Volume 10, Issue 1, 2022
Losing My Religion: Evangelicalism and the Gospel of Q
Jeremy D. Beauchamp
Evangelical Identity and QAnon
Why Christians are Finding New Mission Fields in Political Conspiracy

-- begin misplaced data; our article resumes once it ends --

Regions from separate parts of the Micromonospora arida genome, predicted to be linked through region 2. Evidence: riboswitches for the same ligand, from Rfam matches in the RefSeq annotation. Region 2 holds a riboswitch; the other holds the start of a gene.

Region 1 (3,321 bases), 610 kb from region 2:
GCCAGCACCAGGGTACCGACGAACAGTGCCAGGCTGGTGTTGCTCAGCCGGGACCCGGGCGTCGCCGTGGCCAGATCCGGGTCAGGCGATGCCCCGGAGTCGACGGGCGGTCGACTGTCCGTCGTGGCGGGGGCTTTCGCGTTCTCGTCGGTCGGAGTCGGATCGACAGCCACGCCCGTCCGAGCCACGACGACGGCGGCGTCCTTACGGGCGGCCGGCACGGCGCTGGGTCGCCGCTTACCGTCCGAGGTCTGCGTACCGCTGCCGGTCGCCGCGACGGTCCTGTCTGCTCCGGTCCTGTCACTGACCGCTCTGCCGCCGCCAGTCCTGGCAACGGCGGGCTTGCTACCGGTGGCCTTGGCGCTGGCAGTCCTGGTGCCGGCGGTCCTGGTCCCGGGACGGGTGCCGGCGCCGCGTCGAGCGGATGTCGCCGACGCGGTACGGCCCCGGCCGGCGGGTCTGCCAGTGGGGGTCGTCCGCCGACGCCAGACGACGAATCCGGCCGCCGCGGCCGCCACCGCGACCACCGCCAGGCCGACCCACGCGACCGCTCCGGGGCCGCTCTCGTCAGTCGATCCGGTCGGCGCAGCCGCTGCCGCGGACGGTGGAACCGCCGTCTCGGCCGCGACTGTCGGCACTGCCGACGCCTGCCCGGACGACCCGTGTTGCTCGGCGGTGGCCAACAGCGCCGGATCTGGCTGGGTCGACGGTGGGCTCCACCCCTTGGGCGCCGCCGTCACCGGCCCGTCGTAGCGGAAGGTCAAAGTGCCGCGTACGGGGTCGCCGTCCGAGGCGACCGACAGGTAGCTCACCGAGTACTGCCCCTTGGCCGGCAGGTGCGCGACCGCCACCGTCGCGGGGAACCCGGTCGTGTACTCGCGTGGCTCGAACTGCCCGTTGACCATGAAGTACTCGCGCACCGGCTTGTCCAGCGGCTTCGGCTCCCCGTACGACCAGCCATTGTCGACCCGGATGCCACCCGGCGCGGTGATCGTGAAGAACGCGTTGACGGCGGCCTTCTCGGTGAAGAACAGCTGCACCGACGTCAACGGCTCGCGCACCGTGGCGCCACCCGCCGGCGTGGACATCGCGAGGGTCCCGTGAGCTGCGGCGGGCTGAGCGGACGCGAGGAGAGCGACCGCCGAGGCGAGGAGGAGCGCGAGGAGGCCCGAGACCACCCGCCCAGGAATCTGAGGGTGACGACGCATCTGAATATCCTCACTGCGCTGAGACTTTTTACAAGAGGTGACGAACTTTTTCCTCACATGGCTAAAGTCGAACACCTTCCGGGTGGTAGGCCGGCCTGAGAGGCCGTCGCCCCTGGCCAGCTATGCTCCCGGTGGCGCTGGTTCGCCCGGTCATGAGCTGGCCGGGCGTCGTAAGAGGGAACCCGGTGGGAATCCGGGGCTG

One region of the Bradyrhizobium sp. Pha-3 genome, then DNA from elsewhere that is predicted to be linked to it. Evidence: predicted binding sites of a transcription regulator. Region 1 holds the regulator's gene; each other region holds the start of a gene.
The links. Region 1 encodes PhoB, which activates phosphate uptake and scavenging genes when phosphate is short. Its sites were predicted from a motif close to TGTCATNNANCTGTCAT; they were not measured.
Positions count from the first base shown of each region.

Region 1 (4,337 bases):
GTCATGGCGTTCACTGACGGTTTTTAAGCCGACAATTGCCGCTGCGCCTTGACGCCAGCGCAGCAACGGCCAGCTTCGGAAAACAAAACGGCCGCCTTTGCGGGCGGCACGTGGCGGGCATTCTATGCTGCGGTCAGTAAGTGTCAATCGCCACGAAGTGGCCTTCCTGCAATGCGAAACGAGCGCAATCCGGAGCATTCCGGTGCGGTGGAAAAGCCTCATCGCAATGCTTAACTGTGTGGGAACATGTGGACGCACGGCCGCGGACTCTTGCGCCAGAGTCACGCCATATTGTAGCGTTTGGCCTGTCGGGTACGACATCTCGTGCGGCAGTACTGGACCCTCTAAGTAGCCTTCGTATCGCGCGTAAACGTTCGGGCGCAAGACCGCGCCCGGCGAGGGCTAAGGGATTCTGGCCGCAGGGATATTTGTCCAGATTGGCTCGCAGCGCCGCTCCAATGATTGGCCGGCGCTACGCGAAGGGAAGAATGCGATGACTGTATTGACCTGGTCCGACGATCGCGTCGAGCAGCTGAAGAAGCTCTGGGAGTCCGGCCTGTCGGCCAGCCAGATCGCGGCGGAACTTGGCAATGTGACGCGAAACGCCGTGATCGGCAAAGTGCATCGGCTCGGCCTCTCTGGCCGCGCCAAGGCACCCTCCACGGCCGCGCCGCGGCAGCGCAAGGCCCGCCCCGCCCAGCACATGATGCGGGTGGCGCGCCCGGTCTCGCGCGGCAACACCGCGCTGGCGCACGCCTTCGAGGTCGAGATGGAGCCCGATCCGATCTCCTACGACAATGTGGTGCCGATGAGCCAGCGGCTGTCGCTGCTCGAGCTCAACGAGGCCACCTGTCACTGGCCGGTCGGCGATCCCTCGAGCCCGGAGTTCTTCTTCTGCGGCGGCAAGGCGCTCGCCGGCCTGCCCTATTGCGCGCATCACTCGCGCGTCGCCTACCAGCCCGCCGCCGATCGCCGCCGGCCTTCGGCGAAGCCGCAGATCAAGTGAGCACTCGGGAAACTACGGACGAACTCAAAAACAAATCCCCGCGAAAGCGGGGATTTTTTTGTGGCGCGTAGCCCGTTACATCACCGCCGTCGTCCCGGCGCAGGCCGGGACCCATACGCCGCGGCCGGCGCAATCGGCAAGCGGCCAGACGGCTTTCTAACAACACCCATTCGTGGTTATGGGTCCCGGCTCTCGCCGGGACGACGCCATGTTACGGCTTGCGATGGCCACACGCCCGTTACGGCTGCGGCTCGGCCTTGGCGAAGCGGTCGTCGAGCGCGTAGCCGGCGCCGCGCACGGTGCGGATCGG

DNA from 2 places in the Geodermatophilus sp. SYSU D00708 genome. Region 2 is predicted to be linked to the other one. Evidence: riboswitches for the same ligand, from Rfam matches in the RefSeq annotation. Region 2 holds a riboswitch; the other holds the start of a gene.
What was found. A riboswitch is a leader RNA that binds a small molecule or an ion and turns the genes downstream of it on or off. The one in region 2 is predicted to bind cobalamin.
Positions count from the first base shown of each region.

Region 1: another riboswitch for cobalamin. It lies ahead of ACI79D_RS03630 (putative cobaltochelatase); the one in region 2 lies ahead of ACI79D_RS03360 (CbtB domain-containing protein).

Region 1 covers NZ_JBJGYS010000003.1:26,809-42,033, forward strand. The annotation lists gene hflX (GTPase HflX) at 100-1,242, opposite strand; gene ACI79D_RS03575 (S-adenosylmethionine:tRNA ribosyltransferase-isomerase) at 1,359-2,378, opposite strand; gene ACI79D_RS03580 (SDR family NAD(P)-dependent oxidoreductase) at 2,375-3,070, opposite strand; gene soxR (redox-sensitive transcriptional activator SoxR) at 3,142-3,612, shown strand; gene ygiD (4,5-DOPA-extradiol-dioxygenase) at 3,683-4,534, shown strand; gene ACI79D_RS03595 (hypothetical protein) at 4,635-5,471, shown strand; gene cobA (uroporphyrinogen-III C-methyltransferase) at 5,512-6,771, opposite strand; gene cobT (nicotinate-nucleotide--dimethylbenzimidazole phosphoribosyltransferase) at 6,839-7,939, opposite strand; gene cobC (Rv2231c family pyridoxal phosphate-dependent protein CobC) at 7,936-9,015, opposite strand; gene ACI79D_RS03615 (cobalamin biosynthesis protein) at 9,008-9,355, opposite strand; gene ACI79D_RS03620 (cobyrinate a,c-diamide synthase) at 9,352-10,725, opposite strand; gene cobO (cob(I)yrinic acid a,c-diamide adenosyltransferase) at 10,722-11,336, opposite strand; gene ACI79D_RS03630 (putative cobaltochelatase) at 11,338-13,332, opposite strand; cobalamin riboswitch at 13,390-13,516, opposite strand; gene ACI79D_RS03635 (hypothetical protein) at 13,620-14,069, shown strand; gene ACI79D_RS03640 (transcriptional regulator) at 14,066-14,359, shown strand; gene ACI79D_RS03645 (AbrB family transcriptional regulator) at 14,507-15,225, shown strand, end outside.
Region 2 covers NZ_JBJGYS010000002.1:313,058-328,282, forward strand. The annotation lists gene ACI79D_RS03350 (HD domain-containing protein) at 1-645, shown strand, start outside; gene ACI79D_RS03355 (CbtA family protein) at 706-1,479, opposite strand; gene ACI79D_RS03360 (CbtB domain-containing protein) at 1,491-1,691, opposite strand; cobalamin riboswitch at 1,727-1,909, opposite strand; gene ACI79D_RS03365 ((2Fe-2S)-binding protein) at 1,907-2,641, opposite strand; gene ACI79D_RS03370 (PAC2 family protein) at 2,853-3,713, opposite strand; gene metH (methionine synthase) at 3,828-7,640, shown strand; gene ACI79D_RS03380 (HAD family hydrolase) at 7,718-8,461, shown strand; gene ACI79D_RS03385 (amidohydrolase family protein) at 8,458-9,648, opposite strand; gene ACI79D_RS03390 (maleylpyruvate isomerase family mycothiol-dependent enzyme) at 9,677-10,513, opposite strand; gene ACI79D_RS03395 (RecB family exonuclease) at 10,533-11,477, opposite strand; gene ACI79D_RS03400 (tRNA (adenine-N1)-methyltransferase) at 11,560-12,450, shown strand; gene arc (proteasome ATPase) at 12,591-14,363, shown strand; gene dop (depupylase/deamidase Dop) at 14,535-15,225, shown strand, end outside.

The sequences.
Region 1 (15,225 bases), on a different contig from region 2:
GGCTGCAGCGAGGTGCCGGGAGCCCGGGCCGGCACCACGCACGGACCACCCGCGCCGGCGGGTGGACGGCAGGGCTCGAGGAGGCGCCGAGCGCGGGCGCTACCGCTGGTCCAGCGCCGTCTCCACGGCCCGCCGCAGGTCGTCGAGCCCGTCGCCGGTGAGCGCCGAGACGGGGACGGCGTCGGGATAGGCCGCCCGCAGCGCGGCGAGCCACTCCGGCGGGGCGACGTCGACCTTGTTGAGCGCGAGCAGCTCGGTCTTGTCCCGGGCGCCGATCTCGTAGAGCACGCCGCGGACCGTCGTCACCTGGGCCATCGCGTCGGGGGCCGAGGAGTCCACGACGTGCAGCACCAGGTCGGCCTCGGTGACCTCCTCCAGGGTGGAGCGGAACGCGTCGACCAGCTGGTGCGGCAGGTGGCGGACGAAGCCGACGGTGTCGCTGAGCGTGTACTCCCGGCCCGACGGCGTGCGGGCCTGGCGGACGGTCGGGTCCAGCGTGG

The presidency of Donald Trump saw the rise of a new kind of conspiracy in QAnon. The internet-assembled meta-conspiracy has grown to include elements of other growing conspiracies such as the anti-mask movement and anti-vaxxers. As it has grown, QAnon has attracted significant support for its beliefs from white evangelicals who also supported Trump in huge numbers in both 2016 and 2020. In this integrative review of literature, I explore the reasons that QAnon has performed so well so quickly, finding justification for conspiracy theory support among evangelicals in the theory of cognitive dissonance. QAnon has found a foothold in evangelical circles during worldwide pandemic, which has left many evangelicals unmoored from their spiritual family and susceptible to other realms of community online. The conspiracy theory has infiltrated evangelicalism by using the language and concerns of Christianity in its messaging and by attempting to justify evangelical support of Donald Trump. Although traditional media are quick to point out the theory’s inconsistencies and failed prophecies, this paper finds that the harm QAnon has done to the evangelical community may only be undone through spiritual connection and practice.